Holding the Paradox

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Holding the Paradoxby Maren Stark Schmidt

Have you ever taken two magnets and tried to put like poles together?

If you put the north and the south pole of a magnet together, there is attraction and attachment.

Try to put two north or two south poles together, and you feel a repulsion. Push as you might, you can’t get the two similar poles to connect. The two like poles repel each other because of an electromagnetic force between the two poles.

Holding a paradox in our mind creates a force that is akin to magnetism–unseen, yet powerful.

A paradox is a type of contradiction involving two opposite ideas that, when considered separately, are true. When you can believe both ideas simultaneously, a certain form of a propelling force presents itself. It’s much like squeezing a watermelon seed between two fingers. A philosopher said that being able to hold a paradox in your mind was like giving a bird a second wing. With one wing there is no flying, but with two the bird takes flight. With one idea our minds are like a one-winged bird. Believing two opposing ideas lifts our thinking to new heights.

What are some of these opposite ideas that create energy to propel us on our way and let our ideas take flight?

One of my favorites is this paradox:

Live today as if it were your last day. Live as though you will live forever.

I hear a friend of mine laughing. ”That,” he says, ”is a fine pair-of-ducks.”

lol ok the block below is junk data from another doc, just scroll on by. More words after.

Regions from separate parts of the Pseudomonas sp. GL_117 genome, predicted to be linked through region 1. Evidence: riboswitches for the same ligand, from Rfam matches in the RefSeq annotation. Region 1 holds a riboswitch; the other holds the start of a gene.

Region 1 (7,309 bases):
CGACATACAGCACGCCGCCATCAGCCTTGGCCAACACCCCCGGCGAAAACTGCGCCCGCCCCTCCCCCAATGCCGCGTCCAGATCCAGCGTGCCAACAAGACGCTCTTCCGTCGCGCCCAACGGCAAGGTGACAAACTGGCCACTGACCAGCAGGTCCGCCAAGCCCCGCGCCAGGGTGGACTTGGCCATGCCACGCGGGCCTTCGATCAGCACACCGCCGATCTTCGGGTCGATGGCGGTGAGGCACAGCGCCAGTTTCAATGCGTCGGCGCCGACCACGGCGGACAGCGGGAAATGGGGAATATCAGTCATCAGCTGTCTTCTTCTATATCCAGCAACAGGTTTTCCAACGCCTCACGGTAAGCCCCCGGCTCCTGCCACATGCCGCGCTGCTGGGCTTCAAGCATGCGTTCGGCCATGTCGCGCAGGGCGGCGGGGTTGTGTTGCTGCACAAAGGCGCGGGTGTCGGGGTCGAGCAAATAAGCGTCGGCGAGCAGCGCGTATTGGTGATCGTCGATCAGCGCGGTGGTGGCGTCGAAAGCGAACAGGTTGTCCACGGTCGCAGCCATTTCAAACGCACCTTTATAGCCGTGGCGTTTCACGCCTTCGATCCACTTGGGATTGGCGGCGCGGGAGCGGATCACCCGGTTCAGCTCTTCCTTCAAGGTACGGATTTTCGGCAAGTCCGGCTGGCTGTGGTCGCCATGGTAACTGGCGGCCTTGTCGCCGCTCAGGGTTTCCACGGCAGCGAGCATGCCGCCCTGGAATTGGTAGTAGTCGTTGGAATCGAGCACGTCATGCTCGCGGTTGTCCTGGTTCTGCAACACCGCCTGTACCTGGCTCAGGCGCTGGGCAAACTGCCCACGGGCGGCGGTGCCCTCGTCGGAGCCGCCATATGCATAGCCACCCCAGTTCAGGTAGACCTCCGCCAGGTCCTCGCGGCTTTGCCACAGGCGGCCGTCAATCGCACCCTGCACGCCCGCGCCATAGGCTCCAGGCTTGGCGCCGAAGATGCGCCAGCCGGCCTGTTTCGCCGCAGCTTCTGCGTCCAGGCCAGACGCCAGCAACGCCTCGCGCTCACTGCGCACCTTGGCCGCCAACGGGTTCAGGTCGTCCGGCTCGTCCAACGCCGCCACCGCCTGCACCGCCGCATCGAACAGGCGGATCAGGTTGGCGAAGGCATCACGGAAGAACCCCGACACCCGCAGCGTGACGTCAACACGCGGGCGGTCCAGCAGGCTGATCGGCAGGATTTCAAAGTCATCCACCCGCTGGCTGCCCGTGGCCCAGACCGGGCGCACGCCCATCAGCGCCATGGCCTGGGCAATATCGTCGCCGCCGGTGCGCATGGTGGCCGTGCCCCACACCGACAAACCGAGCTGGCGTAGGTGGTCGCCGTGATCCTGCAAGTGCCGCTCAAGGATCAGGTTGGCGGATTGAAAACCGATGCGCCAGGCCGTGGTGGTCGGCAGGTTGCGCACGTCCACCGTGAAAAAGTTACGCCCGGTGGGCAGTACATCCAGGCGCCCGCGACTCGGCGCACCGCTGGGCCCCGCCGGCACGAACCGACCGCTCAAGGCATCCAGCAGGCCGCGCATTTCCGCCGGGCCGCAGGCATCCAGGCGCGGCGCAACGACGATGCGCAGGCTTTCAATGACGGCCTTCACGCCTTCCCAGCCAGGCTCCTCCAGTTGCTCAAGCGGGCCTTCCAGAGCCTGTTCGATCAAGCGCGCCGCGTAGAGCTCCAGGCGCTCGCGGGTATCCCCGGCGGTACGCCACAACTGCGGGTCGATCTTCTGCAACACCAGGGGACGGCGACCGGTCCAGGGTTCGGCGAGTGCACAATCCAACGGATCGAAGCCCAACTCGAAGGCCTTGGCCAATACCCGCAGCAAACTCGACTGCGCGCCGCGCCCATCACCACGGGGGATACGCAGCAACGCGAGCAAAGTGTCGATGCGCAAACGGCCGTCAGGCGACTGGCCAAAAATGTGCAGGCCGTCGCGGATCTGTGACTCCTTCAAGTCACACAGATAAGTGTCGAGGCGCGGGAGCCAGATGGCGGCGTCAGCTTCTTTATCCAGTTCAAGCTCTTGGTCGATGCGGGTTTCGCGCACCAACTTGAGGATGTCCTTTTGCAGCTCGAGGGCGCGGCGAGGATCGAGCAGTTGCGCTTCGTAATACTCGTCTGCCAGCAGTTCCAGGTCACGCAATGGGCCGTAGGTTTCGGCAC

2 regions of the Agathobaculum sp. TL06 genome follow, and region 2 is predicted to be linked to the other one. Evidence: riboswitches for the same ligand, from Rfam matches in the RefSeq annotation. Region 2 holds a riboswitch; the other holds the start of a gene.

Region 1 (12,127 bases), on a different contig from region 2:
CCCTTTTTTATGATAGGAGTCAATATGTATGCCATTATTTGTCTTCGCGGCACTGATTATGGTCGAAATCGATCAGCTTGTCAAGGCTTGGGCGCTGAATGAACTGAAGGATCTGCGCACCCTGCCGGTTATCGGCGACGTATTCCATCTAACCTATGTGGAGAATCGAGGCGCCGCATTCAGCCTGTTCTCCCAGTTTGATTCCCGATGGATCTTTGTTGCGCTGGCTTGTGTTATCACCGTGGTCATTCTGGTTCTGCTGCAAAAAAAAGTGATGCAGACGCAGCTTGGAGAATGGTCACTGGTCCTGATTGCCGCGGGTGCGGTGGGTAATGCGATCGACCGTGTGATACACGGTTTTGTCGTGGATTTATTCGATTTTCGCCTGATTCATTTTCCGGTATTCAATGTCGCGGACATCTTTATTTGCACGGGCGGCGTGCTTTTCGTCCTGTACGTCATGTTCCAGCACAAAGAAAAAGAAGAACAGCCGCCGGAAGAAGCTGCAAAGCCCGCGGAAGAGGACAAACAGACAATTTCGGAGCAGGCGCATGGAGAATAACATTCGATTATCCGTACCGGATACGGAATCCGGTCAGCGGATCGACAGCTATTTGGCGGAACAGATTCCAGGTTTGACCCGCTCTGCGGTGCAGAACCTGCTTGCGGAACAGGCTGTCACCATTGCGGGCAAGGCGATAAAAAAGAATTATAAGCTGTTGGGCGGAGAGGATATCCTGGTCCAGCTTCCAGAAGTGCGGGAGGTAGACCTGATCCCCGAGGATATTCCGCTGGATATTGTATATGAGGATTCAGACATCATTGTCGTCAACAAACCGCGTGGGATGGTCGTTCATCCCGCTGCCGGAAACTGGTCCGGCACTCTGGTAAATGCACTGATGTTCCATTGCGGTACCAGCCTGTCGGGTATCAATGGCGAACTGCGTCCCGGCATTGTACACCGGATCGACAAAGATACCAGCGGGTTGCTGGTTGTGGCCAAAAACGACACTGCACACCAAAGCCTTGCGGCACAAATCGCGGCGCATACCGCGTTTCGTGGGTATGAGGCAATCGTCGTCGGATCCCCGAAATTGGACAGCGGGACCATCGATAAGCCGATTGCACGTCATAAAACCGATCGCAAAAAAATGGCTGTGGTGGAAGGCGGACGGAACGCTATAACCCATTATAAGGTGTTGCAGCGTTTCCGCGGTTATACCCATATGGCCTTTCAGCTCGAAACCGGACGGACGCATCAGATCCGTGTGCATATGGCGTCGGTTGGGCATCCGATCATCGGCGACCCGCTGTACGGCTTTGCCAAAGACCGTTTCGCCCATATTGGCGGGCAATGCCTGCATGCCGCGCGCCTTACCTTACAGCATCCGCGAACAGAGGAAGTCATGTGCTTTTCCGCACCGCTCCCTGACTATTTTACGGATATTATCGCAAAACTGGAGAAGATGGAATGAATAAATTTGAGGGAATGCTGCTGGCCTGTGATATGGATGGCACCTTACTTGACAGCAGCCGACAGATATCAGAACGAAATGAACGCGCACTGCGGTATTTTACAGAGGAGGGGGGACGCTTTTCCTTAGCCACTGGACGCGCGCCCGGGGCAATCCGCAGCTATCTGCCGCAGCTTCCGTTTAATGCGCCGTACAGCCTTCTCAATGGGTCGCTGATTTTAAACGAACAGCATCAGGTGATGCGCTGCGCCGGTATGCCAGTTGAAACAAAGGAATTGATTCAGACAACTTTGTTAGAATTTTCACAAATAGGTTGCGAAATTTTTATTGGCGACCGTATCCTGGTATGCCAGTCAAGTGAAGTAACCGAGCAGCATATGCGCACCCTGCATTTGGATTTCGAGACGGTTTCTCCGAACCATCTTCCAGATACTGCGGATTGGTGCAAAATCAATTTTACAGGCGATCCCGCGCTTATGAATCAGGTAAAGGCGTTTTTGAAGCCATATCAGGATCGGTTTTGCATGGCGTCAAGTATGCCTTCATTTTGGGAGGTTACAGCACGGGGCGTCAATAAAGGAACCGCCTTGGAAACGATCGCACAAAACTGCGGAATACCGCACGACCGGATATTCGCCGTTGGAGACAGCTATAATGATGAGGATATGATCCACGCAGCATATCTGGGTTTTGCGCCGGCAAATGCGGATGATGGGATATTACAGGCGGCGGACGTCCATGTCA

Other paradoxes to ponder:

  • The more you grab hold of something, the more it slips away.
  • I’m saving this for good. This is as good as it gets.
  • To be a success, you must seek failure.
  • Everything is important. Ultimately nothing matters.
  • It takes courage to admit you are afraid.
  • The more personal you are, the more universal your appeal.
  • To be unique, imitate others.
  • To do something well, you may have to do it poorly.

What does holding a paradox in your mind have to do with our relationships with our children? Try this pair of ducks on for size:

My child is the most special person in the world, just like the other 6 billion people on this planet.

There is this delicate balance of opposing, yet true, ideas that helps create a clarity to our thinking and meaningful purpose to our actions. The balance of the opposing thoughts becomes our compass pointing true north.

I’ll leave you with a Zen koan: Blow, and you can extinguish a fire. Blow, and you can make a fire.

**Maren Stark Schmidt writes Kids Talk™, a column dealing with early childhood development issues. Mrs. Schmidt founded a Montessori school and holds a Masters of Education from Loyola College in Maryland.

She has over 25 years experience working with young children and holds teaching credentials from the Association Montessori Internationale. She is also Creative Director for a video-based reading series for children ages three to six, The Shining Light Reading Series. Visit www.shininglightreading.com




  1. Maren,
    A fitting analogy. A paradox causes you to think – a rare art form these days – instead of plowing through your daily activities by using force.
    The grabbing/slipping statement is a favorite. The act of grabbing makes it slip, because force negates.

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